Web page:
If there were ever anyone whose life was emblematic of the American Dream, it is Gary Locke. Born into poverty, the grandson of a Chinese immigrant, Locke was raised in public housing until his family saved enough money to buy a restaurant and eventually a market. A graduate of Yale University (Locke notes he was admitted by affirmative action), Locke rose through the political system to become elected in 1996 as the first Asian American governor in the continental United States. But his is a complicated tale that attests to both the benefits and burdens of being "first." What responsibility, if any, does a successful Asian American politician have to Asian Americans? As author Helen Zia says, "Asian Americans across the country look to him. It's a privilege to be the first, but with it is a lot of responsibility. He has to be good, and he can't screw up."
Exploring the tricky terrain where race and politics intersect, "The Governor" examines Locke's childhood, and his feelings about growing up and trying to fit in. A university student during the Vietnam War, Locke developed a strong feeling that society's wrongs should and could be changed through the law. After a stint working in the Washington state capital, he came to the realization that the people who made the laws were just ordinary citizens like him. "Why not him?" was the question he answered by running for the state legislature.
Locke's early days as a politician established his reputation as a hard-working "wonk" so involved with details, so conversant with numbers and facts, that he became the subject of an article entitled "The Man Who Mistook His Life for the Legislature." An extremely private person, one of his early challenges was to become comfortable with revealing himself and his deep feelings and beliefs to voters.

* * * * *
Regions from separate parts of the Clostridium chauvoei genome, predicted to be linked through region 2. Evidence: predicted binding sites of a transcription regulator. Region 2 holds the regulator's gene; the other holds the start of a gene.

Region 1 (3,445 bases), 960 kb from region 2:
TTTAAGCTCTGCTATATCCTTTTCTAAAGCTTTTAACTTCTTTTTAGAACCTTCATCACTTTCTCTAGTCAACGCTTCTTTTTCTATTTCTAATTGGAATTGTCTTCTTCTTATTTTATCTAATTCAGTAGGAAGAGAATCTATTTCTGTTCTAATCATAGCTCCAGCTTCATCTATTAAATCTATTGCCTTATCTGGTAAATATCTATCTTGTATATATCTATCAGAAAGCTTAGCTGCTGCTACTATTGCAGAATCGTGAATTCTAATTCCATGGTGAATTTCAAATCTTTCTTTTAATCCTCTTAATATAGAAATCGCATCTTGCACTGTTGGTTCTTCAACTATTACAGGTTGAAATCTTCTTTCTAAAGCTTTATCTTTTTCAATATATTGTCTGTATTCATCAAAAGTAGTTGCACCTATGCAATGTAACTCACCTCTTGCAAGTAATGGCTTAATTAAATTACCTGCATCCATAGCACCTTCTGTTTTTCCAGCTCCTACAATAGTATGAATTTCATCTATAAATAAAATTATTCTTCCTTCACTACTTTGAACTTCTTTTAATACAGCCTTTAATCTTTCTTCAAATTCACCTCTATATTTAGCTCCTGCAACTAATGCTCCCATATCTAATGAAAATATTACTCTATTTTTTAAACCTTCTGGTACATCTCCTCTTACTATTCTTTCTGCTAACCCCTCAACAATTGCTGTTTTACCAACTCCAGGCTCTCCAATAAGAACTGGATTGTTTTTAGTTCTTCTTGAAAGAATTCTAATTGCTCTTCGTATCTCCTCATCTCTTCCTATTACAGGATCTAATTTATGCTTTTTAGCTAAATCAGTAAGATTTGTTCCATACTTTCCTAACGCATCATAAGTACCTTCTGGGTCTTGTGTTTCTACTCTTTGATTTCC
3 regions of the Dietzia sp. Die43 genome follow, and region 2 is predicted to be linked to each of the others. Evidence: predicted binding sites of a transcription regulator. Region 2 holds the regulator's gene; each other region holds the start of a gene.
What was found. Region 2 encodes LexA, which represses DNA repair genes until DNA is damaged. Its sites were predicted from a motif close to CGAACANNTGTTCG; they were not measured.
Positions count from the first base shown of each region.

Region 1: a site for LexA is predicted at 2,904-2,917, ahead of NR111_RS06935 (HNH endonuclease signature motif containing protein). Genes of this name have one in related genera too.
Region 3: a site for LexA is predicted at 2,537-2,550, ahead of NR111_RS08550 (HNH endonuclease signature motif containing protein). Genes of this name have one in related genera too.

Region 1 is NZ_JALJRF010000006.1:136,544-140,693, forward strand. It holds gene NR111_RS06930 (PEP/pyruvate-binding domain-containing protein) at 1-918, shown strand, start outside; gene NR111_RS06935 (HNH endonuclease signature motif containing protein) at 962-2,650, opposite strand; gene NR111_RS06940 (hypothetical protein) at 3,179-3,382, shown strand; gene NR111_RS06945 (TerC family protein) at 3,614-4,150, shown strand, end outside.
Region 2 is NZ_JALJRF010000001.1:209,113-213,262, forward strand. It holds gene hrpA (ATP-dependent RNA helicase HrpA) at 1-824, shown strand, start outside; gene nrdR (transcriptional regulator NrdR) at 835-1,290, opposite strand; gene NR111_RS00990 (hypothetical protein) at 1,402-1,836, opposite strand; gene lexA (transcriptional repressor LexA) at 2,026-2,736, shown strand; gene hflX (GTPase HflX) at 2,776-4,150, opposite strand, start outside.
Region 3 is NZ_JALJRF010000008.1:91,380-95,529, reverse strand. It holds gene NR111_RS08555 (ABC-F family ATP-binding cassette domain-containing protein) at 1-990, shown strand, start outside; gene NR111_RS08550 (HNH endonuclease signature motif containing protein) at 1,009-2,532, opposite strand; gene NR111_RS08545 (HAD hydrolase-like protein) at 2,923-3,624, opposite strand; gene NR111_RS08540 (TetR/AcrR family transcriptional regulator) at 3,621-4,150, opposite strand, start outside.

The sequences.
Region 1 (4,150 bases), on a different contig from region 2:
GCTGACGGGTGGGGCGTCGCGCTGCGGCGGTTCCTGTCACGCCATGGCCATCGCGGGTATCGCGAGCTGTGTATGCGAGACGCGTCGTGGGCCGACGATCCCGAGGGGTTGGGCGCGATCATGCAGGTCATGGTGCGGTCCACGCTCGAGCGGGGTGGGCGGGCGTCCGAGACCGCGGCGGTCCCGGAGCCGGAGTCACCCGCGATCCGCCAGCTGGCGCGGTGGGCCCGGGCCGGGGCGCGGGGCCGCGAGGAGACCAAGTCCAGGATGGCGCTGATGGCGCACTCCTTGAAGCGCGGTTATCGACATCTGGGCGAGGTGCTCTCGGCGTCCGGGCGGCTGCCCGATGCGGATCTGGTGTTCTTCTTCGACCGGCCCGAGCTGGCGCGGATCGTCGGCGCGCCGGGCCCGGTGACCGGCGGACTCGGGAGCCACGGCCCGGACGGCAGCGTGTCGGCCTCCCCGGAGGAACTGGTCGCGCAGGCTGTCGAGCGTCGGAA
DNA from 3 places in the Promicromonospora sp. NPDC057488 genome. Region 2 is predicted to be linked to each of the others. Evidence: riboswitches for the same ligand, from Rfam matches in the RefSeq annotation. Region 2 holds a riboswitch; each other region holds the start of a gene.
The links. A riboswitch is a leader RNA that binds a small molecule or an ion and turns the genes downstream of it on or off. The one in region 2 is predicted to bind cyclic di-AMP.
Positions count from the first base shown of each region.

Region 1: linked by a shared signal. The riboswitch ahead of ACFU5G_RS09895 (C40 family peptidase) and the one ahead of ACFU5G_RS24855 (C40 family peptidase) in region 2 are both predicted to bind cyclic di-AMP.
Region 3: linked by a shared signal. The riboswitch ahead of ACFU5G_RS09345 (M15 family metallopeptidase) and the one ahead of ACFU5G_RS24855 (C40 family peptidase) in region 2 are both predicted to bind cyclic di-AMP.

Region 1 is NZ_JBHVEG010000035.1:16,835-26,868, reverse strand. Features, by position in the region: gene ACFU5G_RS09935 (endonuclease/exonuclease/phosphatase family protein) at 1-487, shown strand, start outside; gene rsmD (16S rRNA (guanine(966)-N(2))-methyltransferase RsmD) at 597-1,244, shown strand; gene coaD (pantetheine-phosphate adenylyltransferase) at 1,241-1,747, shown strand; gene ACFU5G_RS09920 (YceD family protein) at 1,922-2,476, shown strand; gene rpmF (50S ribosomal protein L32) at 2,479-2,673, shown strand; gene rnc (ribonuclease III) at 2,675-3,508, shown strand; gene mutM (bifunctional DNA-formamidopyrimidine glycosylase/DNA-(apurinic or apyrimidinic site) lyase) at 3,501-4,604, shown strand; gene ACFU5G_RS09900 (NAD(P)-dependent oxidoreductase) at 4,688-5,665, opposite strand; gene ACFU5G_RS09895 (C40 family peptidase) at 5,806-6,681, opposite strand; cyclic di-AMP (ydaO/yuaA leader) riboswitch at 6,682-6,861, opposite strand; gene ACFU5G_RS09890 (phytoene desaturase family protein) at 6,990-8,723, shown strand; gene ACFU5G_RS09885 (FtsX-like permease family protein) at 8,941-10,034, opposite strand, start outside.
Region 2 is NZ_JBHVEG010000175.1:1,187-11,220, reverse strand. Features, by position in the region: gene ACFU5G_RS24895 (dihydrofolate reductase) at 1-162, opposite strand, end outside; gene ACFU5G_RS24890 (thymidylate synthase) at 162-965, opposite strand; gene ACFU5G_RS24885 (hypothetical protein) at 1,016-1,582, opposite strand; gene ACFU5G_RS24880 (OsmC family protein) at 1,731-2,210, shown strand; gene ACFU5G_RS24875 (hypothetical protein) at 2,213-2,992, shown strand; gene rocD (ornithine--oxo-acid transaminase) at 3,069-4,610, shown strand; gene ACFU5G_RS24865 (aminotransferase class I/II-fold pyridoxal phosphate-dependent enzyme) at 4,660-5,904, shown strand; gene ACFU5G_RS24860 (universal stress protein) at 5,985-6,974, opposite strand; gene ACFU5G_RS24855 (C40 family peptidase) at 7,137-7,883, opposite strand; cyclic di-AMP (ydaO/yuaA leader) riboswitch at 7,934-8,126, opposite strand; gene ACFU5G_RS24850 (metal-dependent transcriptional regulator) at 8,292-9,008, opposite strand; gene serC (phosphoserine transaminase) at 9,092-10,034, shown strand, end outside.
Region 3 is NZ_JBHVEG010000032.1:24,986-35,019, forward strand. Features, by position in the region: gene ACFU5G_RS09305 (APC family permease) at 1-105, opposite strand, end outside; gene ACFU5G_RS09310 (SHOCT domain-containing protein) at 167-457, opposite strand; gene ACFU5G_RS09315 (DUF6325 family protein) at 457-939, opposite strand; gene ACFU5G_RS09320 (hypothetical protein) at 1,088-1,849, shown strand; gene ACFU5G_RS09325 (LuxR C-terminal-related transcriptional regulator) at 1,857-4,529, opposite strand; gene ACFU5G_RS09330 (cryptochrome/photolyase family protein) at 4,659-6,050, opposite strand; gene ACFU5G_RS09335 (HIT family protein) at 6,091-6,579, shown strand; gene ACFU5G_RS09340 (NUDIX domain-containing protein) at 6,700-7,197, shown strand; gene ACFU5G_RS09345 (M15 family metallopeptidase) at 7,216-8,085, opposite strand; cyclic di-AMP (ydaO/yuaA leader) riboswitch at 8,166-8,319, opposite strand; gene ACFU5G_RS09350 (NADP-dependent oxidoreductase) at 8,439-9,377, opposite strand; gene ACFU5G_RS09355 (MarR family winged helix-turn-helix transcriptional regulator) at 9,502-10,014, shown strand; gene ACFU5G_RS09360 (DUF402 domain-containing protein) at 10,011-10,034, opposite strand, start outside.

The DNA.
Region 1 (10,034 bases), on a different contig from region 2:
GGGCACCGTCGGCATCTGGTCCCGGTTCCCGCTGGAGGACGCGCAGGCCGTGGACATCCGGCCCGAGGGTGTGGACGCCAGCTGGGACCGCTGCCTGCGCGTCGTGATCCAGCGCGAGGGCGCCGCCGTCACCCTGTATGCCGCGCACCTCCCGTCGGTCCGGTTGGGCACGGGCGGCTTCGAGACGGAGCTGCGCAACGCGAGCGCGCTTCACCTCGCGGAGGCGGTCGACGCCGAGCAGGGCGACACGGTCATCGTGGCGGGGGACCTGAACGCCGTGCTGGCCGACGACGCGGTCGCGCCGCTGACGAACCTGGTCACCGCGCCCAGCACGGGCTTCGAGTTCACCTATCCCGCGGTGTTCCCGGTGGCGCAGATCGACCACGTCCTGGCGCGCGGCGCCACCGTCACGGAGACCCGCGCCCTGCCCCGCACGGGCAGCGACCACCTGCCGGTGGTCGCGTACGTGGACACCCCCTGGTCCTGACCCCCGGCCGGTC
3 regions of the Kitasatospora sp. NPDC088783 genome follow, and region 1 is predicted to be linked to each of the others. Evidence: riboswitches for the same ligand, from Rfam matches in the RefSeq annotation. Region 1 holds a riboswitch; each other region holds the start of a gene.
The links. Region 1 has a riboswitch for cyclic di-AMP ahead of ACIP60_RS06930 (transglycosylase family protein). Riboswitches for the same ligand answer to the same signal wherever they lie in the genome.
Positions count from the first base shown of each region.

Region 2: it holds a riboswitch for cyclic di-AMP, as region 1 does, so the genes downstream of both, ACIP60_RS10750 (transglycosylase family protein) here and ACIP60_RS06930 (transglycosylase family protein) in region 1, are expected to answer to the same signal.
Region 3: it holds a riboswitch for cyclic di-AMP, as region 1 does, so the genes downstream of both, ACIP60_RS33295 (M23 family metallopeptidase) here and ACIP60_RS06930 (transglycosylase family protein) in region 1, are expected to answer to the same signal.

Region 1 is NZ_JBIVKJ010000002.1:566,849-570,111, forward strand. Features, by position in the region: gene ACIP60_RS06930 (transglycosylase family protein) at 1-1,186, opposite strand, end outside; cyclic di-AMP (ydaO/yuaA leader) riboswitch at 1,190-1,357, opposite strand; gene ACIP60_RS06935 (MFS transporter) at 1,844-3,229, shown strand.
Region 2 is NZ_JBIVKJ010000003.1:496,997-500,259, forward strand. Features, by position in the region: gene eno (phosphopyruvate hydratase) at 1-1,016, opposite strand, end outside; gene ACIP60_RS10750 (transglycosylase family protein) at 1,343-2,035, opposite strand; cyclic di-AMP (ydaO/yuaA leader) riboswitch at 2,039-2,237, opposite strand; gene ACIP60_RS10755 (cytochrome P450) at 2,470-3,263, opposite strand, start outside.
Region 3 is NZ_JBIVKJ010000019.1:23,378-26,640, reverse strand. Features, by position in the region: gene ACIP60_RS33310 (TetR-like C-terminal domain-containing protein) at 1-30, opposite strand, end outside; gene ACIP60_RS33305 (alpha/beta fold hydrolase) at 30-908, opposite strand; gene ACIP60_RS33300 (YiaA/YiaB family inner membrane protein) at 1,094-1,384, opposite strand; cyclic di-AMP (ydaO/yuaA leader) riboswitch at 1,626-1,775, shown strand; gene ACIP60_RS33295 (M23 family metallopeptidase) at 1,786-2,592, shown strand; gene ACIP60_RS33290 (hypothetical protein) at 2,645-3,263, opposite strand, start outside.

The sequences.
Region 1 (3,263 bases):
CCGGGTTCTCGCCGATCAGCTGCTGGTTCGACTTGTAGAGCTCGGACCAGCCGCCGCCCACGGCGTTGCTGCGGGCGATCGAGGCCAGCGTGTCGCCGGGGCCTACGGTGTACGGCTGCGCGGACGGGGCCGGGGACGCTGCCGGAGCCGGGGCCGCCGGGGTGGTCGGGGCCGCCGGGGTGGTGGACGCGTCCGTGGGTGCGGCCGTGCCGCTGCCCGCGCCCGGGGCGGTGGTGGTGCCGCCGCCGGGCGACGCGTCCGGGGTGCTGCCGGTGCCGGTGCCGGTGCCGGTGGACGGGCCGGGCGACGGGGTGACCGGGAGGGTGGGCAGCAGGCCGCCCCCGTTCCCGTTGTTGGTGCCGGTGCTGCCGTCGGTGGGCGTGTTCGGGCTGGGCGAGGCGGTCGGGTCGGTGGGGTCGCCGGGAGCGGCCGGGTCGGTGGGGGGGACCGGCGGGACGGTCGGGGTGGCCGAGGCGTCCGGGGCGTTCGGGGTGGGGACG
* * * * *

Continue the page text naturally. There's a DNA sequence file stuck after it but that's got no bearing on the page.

Someone who helped him do that was Mona Lee, a young TV reporter set up on a date with Locke who wasn't exactly keen on going out with a politician. After meeting him and realizing he was just a "normal, nice guy," she gave him a chance. The two later married and now have two children. Locke's joy and pride in his family comes across clearly in "The Governor."
Locke's initial gubernatorial campaign is profiled, in which, for the first time, he used his own life story to win over voters. The theme of an immigrant rising to success resonated with the electorate, who has chosen him for two terms as Governor of Washington, a state with only a 5% Asian population. His initial victory was a touchstone for Asian Americans not only in Washington State, but across the country, and signaled a broader acceptance of Asians as part of the changing face of the United States. Clips of President Bill Clinton recognizing Locke during his 1997 State of the Union address are included, as well as scenes of Locke preparing to speak to the nation in the Democratic response to President George W. Bush's 2003 State of the Union address.
During their first year in office, the Lockes traveled to China, an emotional trip where they were mobbed like celebrities, attracting more attention than Mel Gibson, who was shooting a movie there. Schoolchildren lined the road for miles as the Governor and his wife visited his family's ancestral village. "I sat in the room where my dad was born, where my grandfather was born, a shed almost, with no electricity and the whole experience was overwhelming," Locke quietly remembers. He wept as he left the village.
Coming to the end of his second term, Locke faces an uncertain future, having recently decided not to run for a third term. A Democrat, he has been accused of being too conservative, and he struggles to find national issues that will resonate with voters if he is to move forward to higher elected office. Many hope that he might run for President one day. The gravity of these conversations does not escape Gary Locke. "I'm aware of the expectations," he calmly says, "I know America—ethnic America—is watching."